However, the midfielder continues to divide opinion. Plenty of England fans would argue he's too slow and too conservative, unworthy of a starting spot in Southgate's side in Qatar.

    By complete contrast, at Anfield, they're just happy Henderson's fit again, given he remains utterly integral to Liverpool's hopes of continued success, particularly with Fabinho now struggling.

  • Ciro Immobile Lazio

    Ciro Immobile

    Italy coach Roberto Mancini told Ciro Immobile last September, "Remember that you are a European champion. You don't need to prove anything."

    It's a valid argument. Immobile is Lazio's all-time leading goalscorer, has finished as Serie A's Capocannoniere on four occasions, and even won the European Golden Shoe in 2019-20.

    And yet there are plenty of people who simply do not believe that he is a world-class striker.

    Part of the problem, of course, is that he has so rarely had the chance to play in the Champions League.

    However, as he also admits himself, he has not scored as many goals as he would have liked at international level (just 15 in 55 appearances) and so his contribution is often overlooked.

    "Sometimes," he said last November, "it's felt as if I wasn't part of the team that won the Euros."

    Indeed, for neutrals, his tournament is probably best remembered for the miraculous recovery he made from 'injury' after Nicolo Barella's goal against Belgium!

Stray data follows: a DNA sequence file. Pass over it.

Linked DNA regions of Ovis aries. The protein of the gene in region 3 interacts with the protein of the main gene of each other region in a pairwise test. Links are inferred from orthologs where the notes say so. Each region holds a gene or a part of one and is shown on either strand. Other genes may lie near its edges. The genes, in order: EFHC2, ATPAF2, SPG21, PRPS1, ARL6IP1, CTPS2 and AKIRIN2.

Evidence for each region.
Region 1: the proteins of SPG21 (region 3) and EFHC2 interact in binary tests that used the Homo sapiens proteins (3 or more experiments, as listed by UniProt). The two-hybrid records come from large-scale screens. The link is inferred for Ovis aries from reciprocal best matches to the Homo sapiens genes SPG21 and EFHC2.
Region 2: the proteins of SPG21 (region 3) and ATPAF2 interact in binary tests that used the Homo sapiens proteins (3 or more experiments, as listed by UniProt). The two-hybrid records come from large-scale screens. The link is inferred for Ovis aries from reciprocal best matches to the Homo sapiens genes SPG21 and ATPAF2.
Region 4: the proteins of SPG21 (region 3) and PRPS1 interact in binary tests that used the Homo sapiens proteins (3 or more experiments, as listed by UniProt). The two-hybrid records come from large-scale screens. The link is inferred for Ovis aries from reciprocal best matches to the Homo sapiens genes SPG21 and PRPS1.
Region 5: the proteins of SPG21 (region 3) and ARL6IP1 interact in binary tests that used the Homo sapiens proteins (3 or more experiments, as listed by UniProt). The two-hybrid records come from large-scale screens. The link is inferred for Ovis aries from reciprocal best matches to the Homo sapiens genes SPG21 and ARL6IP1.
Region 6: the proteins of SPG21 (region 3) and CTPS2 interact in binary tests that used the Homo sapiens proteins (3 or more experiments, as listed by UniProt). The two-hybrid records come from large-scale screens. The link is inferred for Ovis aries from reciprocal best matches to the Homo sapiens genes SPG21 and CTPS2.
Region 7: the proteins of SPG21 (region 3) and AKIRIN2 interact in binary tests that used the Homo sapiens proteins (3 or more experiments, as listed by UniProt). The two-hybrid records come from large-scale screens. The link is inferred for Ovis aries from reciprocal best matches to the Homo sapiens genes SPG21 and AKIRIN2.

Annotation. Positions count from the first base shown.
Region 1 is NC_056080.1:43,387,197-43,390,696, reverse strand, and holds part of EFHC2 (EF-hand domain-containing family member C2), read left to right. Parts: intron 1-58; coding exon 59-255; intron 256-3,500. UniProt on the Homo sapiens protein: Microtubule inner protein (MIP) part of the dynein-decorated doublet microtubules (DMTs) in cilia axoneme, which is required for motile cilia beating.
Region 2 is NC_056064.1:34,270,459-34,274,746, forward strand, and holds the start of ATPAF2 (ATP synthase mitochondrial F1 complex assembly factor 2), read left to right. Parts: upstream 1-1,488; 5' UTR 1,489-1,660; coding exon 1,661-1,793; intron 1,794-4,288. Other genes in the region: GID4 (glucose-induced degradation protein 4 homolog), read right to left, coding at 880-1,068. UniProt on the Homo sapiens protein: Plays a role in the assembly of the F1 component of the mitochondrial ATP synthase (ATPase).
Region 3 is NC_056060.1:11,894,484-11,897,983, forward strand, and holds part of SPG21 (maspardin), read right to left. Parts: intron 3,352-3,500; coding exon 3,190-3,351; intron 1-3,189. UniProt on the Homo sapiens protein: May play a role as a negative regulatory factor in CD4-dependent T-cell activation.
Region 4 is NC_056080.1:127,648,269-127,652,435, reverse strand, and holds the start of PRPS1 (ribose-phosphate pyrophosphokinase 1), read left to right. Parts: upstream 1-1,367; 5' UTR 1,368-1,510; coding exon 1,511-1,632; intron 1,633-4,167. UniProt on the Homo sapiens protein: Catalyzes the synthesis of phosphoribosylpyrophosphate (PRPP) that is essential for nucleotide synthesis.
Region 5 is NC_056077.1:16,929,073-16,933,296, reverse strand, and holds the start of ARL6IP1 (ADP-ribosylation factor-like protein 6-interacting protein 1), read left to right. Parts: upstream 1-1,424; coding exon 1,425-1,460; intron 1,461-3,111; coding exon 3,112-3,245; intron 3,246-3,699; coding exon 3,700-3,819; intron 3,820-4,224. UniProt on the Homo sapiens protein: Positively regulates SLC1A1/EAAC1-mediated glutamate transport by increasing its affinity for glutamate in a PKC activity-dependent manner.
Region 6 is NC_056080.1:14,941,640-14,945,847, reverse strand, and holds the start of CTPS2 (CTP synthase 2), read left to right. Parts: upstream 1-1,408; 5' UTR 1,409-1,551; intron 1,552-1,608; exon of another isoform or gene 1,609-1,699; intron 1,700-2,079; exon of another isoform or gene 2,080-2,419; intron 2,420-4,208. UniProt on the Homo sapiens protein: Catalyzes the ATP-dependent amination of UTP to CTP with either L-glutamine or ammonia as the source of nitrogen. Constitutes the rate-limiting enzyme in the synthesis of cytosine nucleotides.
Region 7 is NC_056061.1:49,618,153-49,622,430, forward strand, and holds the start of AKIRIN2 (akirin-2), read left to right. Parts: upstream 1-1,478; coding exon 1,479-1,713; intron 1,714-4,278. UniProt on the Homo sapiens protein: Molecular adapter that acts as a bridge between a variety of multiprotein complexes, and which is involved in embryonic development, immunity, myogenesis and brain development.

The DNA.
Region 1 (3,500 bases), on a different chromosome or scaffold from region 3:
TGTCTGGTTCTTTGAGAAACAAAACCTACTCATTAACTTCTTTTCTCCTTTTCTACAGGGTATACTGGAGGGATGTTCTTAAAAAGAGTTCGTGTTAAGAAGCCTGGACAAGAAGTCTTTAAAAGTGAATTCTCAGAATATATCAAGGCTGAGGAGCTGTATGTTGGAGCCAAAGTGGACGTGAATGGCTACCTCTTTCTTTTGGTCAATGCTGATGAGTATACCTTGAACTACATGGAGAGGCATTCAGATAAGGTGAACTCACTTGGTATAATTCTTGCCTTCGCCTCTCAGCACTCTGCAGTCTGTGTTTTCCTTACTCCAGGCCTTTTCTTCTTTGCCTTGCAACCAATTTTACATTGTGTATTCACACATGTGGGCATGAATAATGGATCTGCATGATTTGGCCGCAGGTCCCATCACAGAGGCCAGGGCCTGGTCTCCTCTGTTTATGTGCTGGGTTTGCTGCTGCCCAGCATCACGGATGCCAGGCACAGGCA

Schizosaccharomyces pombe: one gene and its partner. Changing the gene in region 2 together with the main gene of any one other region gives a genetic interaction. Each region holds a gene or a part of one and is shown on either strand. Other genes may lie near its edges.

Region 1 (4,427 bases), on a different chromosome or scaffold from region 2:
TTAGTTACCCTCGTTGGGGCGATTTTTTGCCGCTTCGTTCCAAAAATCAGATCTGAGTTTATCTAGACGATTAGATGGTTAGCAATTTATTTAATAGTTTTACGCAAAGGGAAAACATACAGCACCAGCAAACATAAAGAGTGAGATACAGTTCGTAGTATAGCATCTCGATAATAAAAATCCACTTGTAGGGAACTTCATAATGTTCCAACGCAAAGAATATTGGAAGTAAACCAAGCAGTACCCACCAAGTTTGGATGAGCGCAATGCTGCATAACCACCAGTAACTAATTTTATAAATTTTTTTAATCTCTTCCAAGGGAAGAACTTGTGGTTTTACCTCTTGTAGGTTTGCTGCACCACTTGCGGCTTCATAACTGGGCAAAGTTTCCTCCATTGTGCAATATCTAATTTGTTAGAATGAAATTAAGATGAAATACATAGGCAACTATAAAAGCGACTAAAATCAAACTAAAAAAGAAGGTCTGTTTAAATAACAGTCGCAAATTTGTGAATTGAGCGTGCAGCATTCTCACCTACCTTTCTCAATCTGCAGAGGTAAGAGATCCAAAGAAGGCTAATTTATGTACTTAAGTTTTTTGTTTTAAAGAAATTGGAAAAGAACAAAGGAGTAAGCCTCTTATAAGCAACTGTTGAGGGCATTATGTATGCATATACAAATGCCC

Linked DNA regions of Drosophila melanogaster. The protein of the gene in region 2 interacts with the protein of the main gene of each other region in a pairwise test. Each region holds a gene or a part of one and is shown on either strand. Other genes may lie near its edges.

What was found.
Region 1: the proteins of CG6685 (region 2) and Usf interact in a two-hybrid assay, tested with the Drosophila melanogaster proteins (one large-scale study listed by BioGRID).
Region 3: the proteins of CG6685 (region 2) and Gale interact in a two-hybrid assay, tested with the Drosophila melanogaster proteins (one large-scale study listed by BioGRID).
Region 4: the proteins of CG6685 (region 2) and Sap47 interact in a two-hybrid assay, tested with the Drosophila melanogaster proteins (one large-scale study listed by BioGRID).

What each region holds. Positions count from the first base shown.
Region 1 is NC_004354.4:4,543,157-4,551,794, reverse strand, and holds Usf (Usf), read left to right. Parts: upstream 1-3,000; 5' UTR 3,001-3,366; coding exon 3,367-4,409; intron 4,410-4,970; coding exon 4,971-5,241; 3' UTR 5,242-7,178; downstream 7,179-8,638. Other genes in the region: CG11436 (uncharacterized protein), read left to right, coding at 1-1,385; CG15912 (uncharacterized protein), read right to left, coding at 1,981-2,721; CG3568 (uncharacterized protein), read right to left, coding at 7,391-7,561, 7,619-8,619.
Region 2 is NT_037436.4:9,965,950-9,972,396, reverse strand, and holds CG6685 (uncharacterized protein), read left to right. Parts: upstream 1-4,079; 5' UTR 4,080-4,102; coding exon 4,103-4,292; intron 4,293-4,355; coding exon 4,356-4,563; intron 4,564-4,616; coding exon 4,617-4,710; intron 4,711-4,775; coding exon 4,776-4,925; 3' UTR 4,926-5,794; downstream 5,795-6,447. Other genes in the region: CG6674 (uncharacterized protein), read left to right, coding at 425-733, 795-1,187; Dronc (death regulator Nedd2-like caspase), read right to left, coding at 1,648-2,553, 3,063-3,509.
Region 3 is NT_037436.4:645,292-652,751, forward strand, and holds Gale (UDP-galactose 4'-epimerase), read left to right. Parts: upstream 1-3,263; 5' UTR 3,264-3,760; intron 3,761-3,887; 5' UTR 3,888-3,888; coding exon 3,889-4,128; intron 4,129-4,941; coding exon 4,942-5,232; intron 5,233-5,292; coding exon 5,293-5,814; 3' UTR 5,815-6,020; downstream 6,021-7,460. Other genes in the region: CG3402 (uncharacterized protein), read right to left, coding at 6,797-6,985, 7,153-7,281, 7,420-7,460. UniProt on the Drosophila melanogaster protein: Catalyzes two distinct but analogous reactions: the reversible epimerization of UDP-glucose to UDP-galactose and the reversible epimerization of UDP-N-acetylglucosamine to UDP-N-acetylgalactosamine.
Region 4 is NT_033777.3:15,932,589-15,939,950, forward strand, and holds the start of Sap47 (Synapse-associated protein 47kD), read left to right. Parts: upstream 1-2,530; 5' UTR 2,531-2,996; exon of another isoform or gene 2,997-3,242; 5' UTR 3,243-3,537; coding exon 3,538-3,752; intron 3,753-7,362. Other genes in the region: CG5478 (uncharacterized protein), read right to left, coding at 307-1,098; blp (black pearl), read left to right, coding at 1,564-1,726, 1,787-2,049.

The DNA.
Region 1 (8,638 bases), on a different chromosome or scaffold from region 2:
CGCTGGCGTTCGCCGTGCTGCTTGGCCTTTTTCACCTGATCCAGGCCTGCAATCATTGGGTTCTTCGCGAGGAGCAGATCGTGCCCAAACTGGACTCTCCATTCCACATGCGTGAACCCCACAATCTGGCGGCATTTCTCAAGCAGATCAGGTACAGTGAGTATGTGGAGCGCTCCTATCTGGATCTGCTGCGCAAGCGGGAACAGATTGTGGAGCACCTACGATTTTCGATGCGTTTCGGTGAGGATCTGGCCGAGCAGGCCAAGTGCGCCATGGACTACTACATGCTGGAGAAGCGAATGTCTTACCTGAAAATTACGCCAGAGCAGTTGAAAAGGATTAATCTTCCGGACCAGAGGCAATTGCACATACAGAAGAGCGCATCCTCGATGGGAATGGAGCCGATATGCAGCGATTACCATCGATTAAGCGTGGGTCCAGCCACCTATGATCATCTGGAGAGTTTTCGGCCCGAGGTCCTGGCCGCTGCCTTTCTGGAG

• Hugo Lloris France 2022

    Hugo Lloris

    Hugo Lloris has plenty of supporters, chief among them Didier Deschamps. The France boss is a big reason why the goalkeeper has earned 139 caps at international level, picking up a World Cup winners' medal along the way.

    And yet Lloris also has a reputation for dropping clangers, particularly with the ball at his feet. Indeed, it's often forgotten that he gifted Mario Mandzukic a goal in the final of Russia 2018 simply because France still won the game.

    Furthermore, while Tottenham's No.1 is primarily praised for his shot-stopping, which is often impressive, he's also prone to dreadful errors, as underlined by the most recent north London derby, and Sunday's 2-1 loss to Newcastle.

    Lloris is lucky, then, that AC Milan's in-form Mike Maignan has just been sidlined by injury. Otherwise, the clamour for the latter to start at Qatar 2022 would have become deafening.

  • Lukaku Inter

    Romelu Lukaku

    Romelu Lukaku rebuilt his reputation at Inter after a trying time at Manchester United, which ended with Gary Neville accusing him of being overweight and unprofessional.

    Then, he made the ill-advised decision to return to England to rejoin Chelsea, where his stock plummeted once again.

    Indeed, things went so badly under Thomas Tuchel at Stamford Bridge that the Blues gave up on their club-record £97.5m ($108m) signing after just one season and allowed him to return to Inter on loan.